The Ballad of Songbirds and Snakes: The prequel to The Hunger Games connects many dots for die-hard fans of the trilogy

By: |
August 9, 2020 5:15 AM

The prequel to The Hunger Games connects many dots for die-hard fans of the trilogy

The book delves into the mind of a young President SnowThe book delves into the mind of a young President Snow

Prequels have a reputation of not living up to their usually successful main books, of being boring and drab. The Ballad of Songbirds and Snakes is anything but. In The Hunger Games trilogy, we saw the fierce Katniss with a rebellious heart and a streak of sensitivity struggle to end the monstrosity called Hunger Games, along with Bread-boy Peeta and lifelong friend and rock Gale. The primary antagonist of the series, President Snow, for whom the reader instantly develops a distaste, is the tyrannical state leader, who has the last word, and a twisted past.

Flashing back 65 years prior to the end of the series, to the 10th Hunger Games, The Ballad of Songbirds and Snakes tells us of a time when President Snow is revealed to have a first name of Coriolanus, and a curious mind. The story reveals the stark contrast between the personalities of Snow 65 years before and after, as we see the manner in which the Hunger Games were conducted so very differently in the two time periods, and the way Snow’s mind worked. The cruel and twisted President Snow is shown to be concerned and in opposition to the Games as Coriolanus, something which would come off as a bit of a shock to die-hard fans of The Hunger Games.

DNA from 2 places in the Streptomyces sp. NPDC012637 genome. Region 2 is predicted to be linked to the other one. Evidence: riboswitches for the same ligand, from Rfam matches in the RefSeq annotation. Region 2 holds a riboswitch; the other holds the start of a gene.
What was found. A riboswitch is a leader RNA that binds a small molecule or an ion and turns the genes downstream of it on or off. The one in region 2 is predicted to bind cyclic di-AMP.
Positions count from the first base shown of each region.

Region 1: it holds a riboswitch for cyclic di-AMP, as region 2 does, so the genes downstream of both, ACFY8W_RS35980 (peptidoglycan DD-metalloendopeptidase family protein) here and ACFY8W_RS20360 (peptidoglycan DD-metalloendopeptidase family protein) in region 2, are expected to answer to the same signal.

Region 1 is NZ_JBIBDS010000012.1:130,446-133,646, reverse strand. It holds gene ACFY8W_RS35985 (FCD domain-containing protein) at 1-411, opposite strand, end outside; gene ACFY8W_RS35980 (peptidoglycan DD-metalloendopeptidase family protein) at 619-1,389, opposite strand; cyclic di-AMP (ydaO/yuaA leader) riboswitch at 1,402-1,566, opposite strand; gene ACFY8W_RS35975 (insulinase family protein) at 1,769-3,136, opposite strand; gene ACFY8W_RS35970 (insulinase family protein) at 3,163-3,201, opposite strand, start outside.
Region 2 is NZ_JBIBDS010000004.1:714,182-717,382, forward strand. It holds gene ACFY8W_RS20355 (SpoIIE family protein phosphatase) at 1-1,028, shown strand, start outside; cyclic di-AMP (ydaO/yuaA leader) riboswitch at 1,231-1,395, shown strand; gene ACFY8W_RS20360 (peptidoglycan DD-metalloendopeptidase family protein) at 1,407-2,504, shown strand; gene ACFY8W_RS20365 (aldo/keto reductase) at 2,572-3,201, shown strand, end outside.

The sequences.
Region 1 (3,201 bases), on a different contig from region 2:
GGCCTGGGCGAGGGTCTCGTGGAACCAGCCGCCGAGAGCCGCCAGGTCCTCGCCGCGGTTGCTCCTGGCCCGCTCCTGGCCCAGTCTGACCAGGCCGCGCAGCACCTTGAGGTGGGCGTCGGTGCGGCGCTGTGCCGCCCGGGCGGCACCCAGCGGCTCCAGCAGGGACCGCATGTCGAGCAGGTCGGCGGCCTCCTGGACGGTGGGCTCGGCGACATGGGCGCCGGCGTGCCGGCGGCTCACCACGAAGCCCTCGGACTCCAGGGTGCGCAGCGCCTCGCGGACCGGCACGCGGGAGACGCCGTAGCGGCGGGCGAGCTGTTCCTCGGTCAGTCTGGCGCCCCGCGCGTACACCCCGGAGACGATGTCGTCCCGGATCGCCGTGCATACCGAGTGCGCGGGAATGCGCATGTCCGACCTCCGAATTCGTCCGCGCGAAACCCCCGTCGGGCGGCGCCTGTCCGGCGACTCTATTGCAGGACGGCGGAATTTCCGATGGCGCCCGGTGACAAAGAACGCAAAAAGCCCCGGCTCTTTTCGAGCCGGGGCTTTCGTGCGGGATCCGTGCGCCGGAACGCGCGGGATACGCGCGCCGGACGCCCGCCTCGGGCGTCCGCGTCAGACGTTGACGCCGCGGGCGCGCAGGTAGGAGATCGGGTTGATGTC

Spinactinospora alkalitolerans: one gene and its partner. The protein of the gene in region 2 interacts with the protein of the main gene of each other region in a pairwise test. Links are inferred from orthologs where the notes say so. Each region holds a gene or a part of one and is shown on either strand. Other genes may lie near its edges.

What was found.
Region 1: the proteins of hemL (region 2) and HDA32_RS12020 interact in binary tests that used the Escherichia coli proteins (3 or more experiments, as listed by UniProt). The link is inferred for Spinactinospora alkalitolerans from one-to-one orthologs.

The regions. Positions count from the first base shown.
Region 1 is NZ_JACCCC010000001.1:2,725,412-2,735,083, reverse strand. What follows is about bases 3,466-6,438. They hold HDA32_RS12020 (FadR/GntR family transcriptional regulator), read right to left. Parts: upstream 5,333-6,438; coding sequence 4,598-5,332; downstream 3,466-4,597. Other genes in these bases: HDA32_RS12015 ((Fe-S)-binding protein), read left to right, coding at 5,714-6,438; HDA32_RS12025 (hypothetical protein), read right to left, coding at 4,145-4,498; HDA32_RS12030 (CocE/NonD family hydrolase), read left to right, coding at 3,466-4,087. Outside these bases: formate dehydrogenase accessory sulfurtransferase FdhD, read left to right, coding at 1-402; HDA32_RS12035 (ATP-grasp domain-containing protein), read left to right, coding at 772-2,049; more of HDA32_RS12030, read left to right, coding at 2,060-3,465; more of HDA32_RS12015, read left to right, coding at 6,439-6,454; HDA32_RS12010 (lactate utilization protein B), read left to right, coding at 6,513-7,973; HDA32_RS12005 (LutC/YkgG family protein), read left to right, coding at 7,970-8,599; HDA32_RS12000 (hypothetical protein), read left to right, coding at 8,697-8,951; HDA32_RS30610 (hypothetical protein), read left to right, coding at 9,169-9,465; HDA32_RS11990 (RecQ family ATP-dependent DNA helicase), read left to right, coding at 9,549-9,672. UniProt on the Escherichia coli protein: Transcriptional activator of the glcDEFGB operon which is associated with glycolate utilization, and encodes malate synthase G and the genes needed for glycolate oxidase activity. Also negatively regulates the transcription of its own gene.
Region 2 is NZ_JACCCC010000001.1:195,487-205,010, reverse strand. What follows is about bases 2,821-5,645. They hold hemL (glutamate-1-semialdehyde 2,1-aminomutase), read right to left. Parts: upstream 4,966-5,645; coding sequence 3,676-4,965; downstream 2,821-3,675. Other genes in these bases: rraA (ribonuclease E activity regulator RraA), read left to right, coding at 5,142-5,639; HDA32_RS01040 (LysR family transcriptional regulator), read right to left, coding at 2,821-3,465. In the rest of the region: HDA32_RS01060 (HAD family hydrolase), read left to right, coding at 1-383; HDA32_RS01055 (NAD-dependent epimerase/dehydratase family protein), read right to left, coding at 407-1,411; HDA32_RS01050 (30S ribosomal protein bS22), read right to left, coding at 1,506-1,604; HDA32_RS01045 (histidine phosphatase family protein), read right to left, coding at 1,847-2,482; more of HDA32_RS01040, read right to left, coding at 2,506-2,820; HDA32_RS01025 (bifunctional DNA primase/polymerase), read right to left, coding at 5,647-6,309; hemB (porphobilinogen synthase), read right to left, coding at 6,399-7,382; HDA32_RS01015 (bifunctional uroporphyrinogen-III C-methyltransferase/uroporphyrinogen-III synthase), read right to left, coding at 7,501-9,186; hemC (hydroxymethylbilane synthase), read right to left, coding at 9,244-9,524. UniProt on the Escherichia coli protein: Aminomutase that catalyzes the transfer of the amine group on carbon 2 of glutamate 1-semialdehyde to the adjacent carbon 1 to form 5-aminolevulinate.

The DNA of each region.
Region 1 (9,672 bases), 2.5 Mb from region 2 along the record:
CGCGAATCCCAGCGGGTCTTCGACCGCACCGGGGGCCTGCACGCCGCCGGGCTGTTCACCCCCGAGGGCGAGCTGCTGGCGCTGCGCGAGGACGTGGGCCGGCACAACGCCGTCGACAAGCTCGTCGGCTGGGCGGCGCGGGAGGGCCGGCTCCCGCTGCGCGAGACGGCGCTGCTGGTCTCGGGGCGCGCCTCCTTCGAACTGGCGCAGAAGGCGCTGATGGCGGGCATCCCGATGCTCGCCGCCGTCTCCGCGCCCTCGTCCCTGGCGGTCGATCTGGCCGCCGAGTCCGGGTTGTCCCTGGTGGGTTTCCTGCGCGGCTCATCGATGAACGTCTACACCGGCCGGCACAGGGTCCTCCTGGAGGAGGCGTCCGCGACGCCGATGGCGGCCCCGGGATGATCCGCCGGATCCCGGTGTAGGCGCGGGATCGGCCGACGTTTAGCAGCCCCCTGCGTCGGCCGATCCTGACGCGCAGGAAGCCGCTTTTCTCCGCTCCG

The prequel tells of the origins and roots of Snow, as well as the girl who came like a hurricane into his life, and created a strong vacuum upon her exit, the girl who changed the way Coriolanus saw the world, and ultimately, life itself. As the President’s favourite phrase goes, “Snow lands on top”, the entire story explains his desire to be the ultimate leader, his need to be in charge. His complicated past and mentality is well-explained, as is what the country of Panem, the setting of the main series, was like 65 years earlier. The book has the perfect setting, amazing writing and fabulous characters, even if the beginning is stronger than the ending, which lacks a sense of satisfaction, as though the intricate character of Coriolanus hadn’t been given full justice. Even then, the book is packed with emotions as we see each character grow. It has a great moral lesson too, and is worth reading, providing a good sense of closure to those who wonder what the country of Panem was like before Katniss was ever heard of.

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